Trichinosis is infection with the roundworm Trichinella spiralis.
Causes, incidence, and risk factors
Trichinosis is a disease caused by eating undercooked meat containing cysts of Trichinella spiralis. Trichinella spiralis can be found in pork, bear, walrus, fox, rat, horse, and lion meat.
Wild animals, especially carnivores (meat eaters) or omnivores (animals that eat both meat and plants), should be considered a possible source of roundworm disease. Domestic meat animals raised specifically for eating under USDA guidelines and inspection can be considered safe.
Trichinosis is a common infection worldwide, but is seldom seen in the United States because of strict rules regarding the feeding of domestic animals and meat-processing inspections.
When a person eats meat from an infected animal, Trichinella cysts break open in the intestines and grow into adult roundworms.
The roundworms produce other worms that move through the gut wall and into the bloodstream. These organisms tend to invade muscle tissues, including the heart and diaphragm (the breathing muscle under the lungs). They can also affect the lungs and brain.
There are approximately 40 cases of trichinosis each year in the U.S.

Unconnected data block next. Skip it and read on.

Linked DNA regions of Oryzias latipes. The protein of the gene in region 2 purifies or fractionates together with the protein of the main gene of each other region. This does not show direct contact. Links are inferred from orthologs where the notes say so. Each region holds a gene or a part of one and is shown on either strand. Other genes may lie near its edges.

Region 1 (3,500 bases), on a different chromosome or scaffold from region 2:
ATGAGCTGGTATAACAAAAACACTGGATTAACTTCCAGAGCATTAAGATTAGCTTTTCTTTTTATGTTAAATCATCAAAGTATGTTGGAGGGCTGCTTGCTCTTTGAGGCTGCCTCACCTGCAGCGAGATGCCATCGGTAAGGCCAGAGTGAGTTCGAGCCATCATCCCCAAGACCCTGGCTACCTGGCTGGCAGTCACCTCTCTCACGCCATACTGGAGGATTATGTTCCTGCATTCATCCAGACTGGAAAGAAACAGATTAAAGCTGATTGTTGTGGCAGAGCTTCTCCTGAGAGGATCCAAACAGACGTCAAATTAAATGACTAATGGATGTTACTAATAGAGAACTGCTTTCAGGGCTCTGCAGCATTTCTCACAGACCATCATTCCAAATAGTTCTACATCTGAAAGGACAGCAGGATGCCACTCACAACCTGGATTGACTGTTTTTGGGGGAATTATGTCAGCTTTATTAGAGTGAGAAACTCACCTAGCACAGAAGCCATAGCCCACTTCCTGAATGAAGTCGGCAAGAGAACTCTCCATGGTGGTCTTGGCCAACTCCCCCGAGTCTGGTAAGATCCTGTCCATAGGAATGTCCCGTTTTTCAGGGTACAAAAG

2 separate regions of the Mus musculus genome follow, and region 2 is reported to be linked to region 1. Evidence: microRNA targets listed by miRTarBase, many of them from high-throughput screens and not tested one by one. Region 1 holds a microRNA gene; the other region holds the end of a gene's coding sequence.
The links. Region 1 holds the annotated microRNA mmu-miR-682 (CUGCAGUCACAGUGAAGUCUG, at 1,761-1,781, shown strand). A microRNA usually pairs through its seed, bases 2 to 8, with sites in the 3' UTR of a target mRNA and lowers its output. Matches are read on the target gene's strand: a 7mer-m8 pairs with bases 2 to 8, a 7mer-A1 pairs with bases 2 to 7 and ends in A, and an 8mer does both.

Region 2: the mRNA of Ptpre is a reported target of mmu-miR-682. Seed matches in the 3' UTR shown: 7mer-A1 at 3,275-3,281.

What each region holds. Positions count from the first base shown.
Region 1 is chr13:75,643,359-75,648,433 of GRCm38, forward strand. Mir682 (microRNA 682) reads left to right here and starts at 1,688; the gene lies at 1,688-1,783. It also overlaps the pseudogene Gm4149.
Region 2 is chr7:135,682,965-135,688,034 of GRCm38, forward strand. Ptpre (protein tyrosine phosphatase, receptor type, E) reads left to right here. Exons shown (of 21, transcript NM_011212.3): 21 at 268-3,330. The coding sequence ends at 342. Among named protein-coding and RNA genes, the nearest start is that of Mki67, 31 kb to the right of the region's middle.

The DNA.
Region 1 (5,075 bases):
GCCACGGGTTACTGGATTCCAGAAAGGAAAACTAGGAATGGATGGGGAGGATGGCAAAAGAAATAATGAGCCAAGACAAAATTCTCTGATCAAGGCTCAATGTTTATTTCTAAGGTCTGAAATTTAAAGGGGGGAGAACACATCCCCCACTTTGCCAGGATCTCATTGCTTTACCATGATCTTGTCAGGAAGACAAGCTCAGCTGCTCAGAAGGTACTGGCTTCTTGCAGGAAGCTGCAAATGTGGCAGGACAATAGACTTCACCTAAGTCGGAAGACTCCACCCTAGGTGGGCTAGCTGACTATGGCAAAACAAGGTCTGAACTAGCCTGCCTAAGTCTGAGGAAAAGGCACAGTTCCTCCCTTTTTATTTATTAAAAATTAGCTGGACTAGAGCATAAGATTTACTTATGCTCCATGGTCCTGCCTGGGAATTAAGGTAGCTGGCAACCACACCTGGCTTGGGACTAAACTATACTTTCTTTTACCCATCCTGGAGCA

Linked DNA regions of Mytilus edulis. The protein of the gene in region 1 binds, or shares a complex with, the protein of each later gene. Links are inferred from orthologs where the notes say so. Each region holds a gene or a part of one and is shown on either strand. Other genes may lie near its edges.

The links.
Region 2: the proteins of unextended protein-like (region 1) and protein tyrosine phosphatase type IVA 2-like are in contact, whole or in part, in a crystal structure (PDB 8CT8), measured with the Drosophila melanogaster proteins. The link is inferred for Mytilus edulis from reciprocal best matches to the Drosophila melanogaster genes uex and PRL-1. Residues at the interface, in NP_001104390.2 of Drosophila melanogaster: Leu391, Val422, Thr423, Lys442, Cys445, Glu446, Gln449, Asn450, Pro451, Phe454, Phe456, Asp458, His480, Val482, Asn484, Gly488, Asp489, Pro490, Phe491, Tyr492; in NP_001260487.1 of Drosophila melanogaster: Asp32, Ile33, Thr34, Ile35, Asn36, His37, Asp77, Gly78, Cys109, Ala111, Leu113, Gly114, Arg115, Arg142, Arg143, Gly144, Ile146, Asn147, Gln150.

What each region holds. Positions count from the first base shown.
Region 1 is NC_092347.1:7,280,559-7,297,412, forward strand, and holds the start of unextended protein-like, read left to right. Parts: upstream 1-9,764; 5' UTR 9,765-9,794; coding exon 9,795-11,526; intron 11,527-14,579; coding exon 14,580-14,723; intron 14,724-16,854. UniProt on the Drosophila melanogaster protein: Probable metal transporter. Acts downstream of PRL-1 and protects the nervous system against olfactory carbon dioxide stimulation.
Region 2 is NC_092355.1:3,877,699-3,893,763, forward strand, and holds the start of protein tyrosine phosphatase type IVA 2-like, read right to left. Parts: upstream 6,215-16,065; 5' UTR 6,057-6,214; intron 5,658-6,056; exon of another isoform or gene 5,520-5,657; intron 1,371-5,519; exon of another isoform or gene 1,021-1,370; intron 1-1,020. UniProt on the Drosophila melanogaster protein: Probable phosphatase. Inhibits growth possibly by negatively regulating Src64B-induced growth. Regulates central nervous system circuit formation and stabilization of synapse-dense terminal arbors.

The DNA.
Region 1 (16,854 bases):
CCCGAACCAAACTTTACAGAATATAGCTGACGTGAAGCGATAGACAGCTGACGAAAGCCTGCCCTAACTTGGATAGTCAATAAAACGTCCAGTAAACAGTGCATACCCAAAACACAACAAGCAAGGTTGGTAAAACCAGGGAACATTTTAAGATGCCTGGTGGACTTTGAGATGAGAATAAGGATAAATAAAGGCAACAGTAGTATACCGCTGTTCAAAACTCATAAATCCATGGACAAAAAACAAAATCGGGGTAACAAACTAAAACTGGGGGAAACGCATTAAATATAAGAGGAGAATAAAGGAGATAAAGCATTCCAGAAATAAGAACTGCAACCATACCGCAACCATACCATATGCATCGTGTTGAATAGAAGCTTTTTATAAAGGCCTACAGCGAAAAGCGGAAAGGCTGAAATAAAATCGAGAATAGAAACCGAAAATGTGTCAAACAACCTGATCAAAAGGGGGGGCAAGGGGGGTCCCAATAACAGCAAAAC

Signs and tests
The patient may have a history of having eaten rare or uncooked pork. Tests to diagnose this condition include:
Mebendazole or albendazole can be used to treat infections in the intestines. There is no specific treatment for trichinosis once the larvae have invaded the muscles. The cysts remain viable for years. Pain killers can help relieve muscle soreness.
Most people with trichinosis have no symptoms and the infection goes away by itself. More severe infections may be more difficult to treat, especially if the lungs, the heart, or the brain is involved.
Calling your health care provider
Call your health provider if you have symptoms of trichinosis and recently ate undercooked or raw meat that might have been contaminated.
Pork and meat from wild animals should be cooked until well done (no traces of pink). Freezing at subzero temperatures (Fahrenheit) for 3 to 4 weeks will kill the organism. Smoking, salting, or drying meat are not reliable methods of killing the organism that causes this infection.
ReferencesKazura JW. Nematode infections. In: Goldman L, Ausiello D, eds. Cecil Medicine. 23rd ed. Philadelphia, Pa: Saunders Elsevier; 2007: chap 378.
Reviewed By: David C. Dugdale, III, MD, Professor of Medicine, Division of General Medicine, Department of Medicine, University of Washington School of Medicine; Jatin M. Vyas, MD, PhD, Assistant Professor in Medicine, Harvard Medical School, Assistant in Medicine, Division of Infectious Disease, Department of Medicine, Massachusetts General Hospital. Also reviewed by David Zieve, MD, MHA, Medical Director, A.D.A.M., Inc.